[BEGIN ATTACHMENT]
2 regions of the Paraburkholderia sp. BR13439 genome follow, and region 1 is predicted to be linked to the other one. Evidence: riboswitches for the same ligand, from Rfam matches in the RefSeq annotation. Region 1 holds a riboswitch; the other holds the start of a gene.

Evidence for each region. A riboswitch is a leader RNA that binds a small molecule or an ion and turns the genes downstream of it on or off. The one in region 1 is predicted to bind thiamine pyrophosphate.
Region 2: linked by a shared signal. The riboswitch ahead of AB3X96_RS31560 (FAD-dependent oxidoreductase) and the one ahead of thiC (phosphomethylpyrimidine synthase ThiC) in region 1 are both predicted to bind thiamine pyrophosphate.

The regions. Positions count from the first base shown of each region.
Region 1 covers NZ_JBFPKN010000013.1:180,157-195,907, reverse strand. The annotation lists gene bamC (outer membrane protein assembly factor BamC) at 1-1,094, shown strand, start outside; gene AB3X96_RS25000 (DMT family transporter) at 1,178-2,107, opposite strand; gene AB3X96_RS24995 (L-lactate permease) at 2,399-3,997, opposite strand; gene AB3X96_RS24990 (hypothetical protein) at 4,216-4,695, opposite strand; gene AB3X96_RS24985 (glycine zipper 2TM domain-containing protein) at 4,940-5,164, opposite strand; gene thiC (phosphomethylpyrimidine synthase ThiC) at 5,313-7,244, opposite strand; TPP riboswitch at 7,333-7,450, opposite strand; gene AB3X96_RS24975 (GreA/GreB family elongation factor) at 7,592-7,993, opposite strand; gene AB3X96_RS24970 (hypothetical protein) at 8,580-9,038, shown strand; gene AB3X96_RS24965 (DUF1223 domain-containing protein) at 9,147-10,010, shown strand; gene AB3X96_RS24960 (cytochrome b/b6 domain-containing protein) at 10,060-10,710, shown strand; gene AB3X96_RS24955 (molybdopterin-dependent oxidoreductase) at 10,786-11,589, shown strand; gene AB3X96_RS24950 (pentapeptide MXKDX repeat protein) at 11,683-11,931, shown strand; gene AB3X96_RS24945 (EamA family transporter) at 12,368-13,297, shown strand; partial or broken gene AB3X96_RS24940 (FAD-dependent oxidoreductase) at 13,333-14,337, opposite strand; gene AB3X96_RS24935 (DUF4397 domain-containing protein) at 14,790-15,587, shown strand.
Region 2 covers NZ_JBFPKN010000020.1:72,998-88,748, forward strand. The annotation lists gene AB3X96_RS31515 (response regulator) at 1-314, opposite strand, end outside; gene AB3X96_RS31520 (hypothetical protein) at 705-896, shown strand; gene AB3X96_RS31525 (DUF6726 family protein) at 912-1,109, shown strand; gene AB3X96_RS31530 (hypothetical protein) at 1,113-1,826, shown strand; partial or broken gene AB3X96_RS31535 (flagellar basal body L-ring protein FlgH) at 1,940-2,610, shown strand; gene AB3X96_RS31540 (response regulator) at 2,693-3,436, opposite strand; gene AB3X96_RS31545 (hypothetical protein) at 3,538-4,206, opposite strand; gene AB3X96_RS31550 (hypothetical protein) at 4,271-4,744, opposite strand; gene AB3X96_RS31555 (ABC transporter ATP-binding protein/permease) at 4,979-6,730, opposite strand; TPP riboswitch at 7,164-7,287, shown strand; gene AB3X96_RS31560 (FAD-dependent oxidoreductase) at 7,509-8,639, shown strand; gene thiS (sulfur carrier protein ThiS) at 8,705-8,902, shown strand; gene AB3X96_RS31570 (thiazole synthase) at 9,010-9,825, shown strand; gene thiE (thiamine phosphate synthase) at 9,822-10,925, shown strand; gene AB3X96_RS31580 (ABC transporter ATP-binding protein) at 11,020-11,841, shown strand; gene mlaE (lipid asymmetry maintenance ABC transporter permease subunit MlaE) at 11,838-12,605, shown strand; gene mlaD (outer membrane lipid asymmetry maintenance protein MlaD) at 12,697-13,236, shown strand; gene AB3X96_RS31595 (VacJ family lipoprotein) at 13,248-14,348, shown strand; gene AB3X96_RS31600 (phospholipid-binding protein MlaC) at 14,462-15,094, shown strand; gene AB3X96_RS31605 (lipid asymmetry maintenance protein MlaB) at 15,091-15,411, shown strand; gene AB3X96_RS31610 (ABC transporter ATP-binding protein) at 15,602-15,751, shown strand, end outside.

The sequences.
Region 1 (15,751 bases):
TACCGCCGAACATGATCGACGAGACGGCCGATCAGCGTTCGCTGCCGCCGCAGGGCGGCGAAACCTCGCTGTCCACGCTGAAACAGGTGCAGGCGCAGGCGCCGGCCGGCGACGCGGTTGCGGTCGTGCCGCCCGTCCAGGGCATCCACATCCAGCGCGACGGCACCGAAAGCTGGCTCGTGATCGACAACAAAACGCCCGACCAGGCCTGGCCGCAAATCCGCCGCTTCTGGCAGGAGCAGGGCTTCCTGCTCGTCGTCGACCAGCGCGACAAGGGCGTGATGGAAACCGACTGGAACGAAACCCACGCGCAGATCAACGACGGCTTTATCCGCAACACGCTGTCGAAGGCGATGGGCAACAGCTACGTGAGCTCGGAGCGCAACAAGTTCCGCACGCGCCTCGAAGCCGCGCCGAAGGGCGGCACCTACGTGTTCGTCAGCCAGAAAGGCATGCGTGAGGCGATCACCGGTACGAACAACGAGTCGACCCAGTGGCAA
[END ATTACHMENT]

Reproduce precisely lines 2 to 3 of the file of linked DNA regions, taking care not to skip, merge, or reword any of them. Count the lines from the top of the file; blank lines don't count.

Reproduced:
Evidence for each region. A riboswitch is a leader RNA that binds a small molecule or an ion and turns the genes downstream of it on or off. The one in region 1 is predicted to bind thiamine pyrophosphate.
Region 2: linked by a shared signal. The riboswitch ahead of AB3X96_RS31560 (FAD-dependent oxidoreductase) and the one ahead of thiC (phosphomethylpyrimidine synthase ThiC) in region 1 are both predicted to bind thiamine pyrophosphate.